What's New in Silverlight 5
SilverlightÂ 5 includes several new features that are based on customer suggestions. This topic introduces some of the new features and improvements in SilverlightÂ 5.
This topic contains the following sections.
- Trusted Applications
- User Interface
- Performance Improvements
- Related Topics
The PivotViewer control enables you to display a large amount of data at once in a way that is easily consumable by the user. Users can browse the data in such a way that helps them see the trends and quickly find information they need. For more information see, PivotViewer.
DrawingSurface is a new control in SilverlightÂ 5. DrawingSurface defines an area where 3-D content can be composed and rendered. You implement the rendering behavior through the event data of the Draw event. For more information, see 3-D Graphics Overview and Walkthrough: Creating and Animating a 3-D Textured Cube in Silverlight.
ItemsControl Text Search
A user can now search a list of items in an ListBox or ComboBox using keyboard input. You can specify the property that identifies an item for search purposes by setting the TextPath attached property. The list will scroll to the first item that matches.
SilverlightÂ 5 includes new classes for sound effects. You can use the classes in the Microsoft.Xna.Framework.Audio namespace to create and manage sound effects in your applications. Use the SoundEffect class to trigger low-latency sound.
Variable Playback Rate
Application-restricted media is a new feature in SilverlightÂ 5 that enables content providers to ensure their content under digital rights management (DRM) is consumed only by Silverlight applications they authorize. This is ensured by requiring Silverlight client applications accessing restricted media to be signed with an Authenticode x.509 certificate. For more information about signing applications, see Application Signing. For more information about DRM, see Digital Rights Management (DRM).
SilverlightÂ 5 includes support for Live TV scenarios that have policies and licenses. A SilverlightÂ 5 client manages the enforcement of changing policies for the developer. No special client application code is required. For more information, see Digital Rights Management (DRM).
Remote Control Support
Enables users to control media playback. For more information, see MediaCommand.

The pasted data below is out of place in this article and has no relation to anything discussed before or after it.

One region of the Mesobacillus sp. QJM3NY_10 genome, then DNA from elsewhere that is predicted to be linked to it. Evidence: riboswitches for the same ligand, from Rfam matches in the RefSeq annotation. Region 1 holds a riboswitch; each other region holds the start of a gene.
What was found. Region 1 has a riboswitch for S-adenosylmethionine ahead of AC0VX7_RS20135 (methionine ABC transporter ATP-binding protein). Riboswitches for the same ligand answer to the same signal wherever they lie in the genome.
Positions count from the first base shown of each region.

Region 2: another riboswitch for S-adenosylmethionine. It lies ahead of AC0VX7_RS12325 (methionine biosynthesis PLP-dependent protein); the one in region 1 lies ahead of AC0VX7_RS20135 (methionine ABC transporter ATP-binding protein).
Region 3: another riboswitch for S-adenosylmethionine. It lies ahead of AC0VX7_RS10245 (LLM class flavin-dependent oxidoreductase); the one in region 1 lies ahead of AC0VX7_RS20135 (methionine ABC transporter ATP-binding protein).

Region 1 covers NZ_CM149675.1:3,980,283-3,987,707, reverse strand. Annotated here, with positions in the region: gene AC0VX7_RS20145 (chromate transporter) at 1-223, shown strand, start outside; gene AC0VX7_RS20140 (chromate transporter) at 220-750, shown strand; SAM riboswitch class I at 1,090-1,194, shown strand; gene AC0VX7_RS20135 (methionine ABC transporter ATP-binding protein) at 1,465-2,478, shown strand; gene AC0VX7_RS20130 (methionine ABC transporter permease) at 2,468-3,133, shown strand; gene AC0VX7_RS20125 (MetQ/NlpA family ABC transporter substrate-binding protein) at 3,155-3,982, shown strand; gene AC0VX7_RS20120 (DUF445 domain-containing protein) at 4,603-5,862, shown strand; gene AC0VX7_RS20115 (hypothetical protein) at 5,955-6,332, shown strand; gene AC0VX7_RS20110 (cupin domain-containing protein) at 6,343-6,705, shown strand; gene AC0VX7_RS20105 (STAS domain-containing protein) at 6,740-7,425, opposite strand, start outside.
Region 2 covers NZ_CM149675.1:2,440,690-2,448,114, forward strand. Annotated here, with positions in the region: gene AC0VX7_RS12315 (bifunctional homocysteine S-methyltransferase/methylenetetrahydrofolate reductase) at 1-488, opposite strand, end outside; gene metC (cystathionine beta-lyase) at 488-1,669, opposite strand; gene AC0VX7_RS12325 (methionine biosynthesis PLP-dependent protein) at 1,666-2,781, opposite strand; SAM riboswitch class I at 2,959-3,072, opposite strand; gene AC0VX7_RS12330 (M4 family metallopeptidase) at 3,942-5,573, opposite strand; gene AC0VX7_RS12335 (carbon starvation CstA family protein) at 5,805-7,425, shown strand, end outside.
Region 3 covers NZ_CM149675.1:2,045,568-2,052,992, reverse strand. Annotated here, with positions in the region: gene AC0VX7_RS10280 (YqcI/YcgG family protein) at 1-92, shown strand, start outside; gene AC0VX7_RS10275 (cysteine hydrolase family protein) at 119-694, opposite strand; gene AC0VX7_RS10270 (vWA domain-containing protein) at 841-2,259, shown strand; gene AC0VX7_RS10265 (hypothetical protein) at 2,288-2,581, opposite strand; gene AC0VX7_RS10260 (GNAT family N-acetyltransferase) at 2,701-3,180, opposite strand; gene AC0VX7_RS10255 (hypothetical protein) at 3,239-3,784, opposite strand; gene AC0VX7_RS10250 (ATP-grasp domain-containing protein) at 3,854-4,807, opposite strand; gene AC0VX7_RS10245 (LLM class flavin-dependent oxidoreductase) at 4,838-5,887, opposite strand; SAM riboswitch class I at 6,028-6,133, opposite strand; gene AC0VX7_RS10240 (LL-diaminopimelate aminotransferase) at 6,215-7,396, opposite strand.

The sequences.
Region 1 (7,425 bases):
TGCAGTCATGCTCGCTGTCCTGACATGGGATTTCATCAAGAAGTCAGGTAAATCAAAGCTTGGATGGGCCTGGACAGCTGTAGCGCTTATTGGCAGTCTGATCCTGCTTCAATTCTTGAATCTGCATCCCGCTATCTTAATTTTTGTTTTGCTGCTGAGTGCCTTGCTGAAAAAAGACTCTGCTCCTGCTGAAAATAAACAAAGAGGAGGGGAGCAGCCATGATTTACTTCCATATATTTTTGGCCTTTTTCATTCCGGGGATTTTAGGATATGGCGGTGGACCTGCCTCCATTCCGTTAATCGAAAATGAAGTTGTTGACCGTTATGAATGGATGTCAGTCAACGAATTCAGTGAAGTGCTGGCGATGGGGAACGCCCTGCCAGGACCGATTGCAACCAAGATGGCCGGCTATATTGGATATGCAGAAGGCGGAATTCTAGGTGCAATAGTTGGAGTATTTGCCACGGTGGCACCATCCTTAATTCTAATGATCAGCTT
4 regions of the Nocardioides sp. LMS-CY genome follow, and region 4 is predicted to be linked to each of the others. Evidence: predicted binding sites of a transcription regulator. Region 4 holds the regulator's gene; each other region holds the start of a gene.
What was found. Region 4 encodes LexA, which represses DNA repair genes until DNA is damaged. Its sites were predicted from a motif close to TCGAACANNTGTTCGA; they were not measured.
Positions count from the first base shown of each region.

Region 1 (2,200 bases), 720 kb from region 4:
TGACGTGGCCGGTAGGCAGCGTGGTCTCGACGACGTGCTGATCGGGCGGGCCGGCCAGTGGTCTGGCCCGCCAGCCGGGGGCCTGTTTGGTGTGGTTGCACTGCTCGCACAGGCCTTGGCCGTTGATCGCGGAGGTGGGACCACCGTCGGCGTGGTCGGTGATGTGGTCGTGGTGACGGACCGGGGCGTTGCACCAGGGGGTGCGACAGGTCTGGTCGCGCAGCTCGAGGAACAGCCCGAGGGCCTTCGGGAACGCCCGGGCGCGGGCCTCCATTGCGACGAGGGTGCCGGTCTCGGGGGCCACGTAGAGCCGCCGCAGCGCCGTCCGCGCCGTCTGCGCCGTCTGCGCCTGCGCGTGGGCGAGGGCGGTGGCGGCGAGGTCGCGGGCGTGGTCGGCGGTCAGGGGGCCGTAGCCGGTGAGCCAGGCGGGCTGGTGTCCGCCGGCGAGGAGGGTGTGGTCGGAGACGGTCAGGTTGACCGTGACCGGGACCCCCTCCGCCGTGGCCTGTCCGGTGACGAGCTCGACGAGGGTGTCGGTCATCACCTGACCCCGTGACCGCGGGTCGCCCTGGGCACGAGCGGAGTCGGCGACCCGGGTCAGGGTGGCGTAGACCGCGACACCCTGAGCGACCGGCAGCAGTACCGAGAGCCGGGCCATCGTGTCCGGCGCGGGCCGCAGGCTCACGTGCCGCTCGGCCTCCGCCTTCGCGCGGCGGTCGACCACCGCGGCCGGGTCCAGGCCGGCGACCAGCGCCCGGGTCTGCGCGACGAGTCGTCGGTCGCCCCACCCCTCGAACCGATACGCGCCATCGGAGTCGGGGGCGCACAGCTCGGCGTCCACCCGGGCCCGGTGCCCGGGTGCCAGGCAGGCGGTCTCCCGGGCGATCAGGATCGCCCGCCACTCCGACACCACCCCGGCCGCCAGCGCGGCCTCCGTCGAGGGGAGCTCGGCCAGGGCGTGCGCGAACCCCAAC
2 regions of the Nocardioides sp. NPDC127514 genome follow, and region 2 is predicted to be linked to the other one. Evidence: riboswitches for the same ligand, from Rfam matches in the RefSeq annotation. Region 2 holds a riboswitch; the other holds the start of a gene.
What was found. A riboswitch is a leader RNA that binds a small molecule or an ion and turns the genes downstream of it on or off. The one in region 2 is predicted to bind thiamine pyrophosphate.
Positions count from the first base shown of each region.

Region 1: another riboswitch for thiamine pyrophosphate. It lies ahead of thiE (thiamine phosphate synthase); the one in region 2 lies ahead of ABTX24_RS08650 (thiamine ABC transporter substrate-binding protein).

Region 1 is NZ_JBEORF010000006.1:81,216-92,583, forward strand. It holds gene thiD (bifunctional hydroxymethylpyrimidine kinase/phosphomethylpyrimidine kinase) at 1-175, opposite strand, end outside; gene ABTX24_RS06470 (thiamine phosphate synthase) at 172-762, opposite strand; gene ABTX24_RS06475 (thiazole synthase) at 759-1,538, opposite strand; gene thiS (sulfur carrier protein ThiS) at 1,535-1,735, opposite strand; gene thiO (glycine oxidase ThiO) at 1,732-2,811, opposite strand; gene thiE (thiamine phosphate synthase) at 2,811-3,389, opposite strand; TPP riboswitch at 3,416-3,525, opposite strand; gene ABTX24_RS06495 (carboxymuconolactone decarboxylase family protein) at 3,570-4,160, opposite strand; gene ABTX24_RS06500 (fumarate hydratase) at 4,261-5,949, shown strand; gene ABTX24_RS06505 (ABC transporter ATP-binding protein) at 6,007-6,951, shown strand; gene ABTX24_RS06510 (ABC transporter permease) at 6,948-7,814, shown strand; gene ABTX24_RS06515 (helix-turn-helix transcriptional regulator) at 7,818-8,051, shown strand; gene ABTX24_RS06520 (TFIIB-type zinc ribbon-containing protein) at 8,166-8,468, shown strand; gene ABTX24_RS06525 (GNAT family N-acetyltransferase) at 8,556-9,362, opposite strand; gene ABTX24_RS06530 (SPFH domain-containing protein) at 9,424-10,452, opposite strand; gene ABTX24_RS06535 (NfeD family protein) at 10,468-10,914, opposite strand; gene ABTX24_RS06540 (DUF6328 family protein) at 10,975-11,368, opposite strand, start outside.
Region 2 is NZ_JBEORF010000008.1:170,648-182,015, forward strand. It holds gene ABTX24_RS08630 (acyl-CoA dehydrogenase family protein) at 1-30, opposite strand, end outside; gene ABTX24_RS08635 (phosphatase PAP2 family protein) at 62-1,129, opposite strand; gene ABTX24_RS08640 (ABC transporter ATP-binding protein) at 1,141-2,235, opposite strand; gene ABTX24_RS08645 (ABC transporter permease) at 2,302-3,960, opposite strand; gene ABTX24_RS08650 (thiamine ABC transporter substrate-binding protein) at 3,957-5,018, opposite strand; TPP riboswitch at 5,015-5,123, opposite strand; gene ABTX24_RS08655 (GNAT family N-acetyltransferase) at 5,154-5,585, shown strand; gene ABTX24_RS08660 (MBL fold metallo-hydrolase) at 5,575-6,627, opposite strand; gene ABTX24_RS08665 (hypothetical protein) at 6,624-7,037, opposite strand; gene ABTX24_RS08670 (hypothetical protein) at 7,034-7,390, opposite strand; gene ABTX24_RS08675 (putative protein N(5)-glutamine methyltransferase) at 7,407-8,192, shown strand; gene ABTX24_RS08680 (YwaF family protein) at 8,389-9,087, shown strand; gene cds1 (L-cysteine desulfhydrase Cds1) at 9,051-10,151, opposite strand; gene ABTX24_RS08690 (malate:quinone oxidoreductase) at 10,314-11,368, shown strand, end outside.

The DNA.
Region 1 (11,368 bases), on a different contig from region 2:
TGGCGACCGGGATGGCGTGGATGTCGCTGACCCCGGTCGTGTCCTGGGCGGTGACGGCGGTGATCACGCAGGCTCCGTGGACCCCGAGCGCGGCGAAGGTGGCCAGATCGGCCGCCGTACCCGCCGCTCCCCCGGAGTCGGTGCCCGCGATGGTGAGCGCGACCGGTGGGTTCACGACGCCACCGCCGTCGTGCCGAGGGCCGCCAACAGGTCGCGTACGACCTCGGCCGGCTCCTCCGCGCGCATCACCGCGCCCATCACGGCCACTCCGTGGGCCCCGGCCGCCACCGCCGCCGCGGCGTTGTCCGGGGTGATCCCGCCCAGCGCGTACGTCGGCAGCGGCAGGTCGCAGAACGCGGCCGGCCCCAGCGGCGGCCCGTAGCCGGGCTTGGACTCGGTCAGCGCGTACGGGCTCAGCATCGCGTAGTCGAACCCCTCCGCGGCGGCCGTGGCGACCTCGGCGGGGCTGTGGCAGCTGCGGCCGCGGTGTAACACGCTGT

The graphics stack has been re-architected to add features such as independent animations.
SilverlightÂ 5 introduces the ability to use hardware accelerated 3-D graphics in your Silverlight applications. This opens up a whole new set of scenarios that are possible in Silverlight, such as 3-D drawn controls, data visualizers, 3-D charts, scatter points, geographic overlays, and 3-D games and simulations.
The core of the XNA Games Studio 4.0 graphics libraries is now included in SilverlightÂ 5. These libraries include render targets, XNA built-in effects, and surface composition settings for depth/stencil buffers and multi-sample anti-aliasing. Developers familiar with XNA will be able to quickly get up to speed with Silverlight 3-D graphics programming. For more information, see 3-D Graphics Overview and Walkthrough: Creating and Animating a 3-D Textured Cube in Silverlight.
SilverlightÂ 5 includes the ability to increase or decrease the amount of space in between characters in text. You can do this by using the CharacterSpacing property available in the Control, TextBlock, and TextElement classes.
SilverlightÂ 5 enables you to increase or decrease the space between lines of text to increase readability or to change the look and feel of the body of text. You can do this by using the LineHeight and LineStackingStrategy properties available in the Block, TextBlock, TextBox, and RichTextBox.
RichTextBlock and Displaying Overflow Content
SilverlightÂ 5 includes a new RichTextBlock control that you can use to display rich text. You can display the content that does not fit in a RichTextBlock in a RichTextBlockOverflow control. For more information, see RichTextBlockOverflow.